Where do I stand on this title? There is the obvious mistake added for a bit of a laugh but the real crux of the matter is the third word, literally. We all know what literal means, therefore literally means "in a strict sense". This is not however, really your worst nightmare. Literally has, for over 100 years, been used as an intensive (before a figurative expression), sadly taking the exact opposite of the real word. For example, "he missed the goal by literally 100 miles" is not in fact literal, it's the opposite of it, figurative, yet we use the word literal-ly to exaggerate the expression. Possibly surprisingly, I'm quite happy for this double-yet-opposite meaning in this case as I like to intensify my figures of speech. [It's not that stupid, what you are saying is "it's literally a "]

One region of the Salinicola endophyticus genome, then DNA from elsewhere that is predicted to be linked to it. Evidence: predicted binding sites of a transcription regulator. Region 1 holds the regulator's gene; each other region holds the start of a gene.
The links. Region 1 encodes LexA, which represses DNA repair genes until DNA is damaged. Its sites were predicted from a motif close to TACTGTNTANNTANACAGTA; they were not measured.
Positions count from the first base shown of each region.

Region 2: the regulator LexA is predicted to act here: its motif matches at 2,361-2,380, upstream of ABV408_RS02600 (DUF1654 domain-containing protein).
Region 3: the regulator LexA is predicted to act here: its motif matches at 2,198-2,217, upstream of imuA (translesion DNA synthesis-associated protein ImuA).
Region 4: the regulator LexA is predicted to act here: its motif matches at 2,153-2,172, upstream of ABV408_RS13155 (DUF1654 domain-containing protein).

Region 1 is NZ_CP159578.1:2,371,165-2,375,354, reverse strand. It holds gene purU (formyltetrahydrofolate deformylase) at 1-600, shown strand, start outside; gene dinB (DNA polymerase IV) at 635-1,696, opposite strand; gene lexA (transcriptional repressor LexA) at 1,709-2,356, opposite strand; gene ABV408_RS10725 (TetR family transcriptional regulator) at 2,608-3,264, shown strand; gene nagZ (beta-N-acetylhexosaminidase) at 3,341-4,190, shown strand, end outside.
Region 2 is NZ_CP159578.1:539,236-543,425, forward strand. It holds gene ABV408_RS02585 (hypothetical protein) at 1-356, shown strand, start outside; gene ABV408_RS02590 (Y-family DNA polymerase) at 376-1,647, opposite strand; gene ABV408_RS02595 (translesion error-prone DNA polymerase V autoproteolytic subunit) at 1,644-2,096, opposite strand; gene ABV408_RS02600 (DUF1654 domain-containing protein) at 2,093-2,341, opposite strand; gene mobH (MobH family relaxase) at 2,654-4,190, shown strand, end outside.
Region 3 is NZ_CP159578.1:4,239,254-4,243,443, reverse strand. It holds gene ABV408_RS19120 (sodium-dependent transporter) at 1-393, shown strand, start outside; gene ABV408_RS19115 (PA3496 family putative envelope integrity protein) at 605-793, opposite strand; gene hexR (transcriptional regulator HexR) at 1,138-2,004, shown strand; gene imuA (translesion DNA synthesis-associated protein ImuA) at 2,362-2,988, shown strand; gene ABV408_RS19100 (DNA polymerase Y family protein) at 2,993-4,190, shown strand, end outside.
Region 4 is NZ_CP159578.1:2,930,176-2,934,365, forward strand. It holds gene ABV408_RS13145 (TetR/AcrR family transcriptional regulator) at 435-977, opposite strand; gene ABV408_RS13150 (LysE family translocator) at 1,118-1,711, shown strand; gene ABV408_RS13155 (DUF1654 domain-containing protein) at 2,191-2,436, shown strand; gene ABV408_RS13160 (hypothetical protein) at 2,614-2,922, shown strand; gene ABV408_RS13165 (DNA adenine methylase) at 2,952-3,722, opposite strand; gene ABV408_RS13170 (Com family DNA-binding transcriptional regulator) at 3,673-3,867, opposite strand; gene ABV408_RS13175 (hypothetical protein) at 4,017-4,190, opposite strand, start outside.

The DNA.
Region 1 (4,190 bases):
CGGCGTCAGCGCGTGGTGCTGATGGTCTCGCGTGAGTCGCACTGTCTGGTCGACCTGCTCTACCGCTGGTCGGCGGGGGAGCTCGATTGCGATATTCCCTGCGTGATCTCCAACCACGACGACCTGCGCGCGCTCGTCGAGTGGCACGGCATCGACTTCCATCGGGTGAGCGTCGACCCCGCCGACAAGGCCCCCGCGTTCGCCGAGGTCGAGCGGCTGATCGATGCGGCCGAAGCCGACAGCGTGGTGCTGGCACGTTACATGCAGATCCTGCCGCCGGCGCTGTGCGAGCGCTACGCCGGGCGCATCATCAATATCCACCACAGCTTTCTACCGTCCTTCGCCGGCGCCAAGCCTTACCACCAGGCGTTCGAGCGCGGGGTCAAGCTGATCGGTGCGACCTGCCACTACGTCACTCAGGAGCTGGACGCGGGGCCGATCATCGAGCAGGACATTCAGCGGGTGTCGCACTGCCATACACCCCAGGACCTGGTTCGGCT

There are more instances of similar peculiarities of the English language, such as skinned and seeded both having the opposite meaning to themselves. Is it a verb? No. Is it a noun? No. It's verb-noun! "Is this fish skinned?" "Yes". What does that mean? Does the fish have skin (noun) or has it been skinned (verb). On the other hand it is never acceptable to to add an intensive before a literal statement, nor is it ever acceptable to use the simile "like" as an intensive before any statement, e.g. he was like, a hundred metres away!
If any of the above is for you, hopefully so should Never Mind the Full Stops, a new BBC Four show about all things linguistical. It starts this Thursday and runs for 8 weeks. If you don't catch it at 10.30pm you can catch the repeat on Tuesdays at the earlier time of 8.30pm.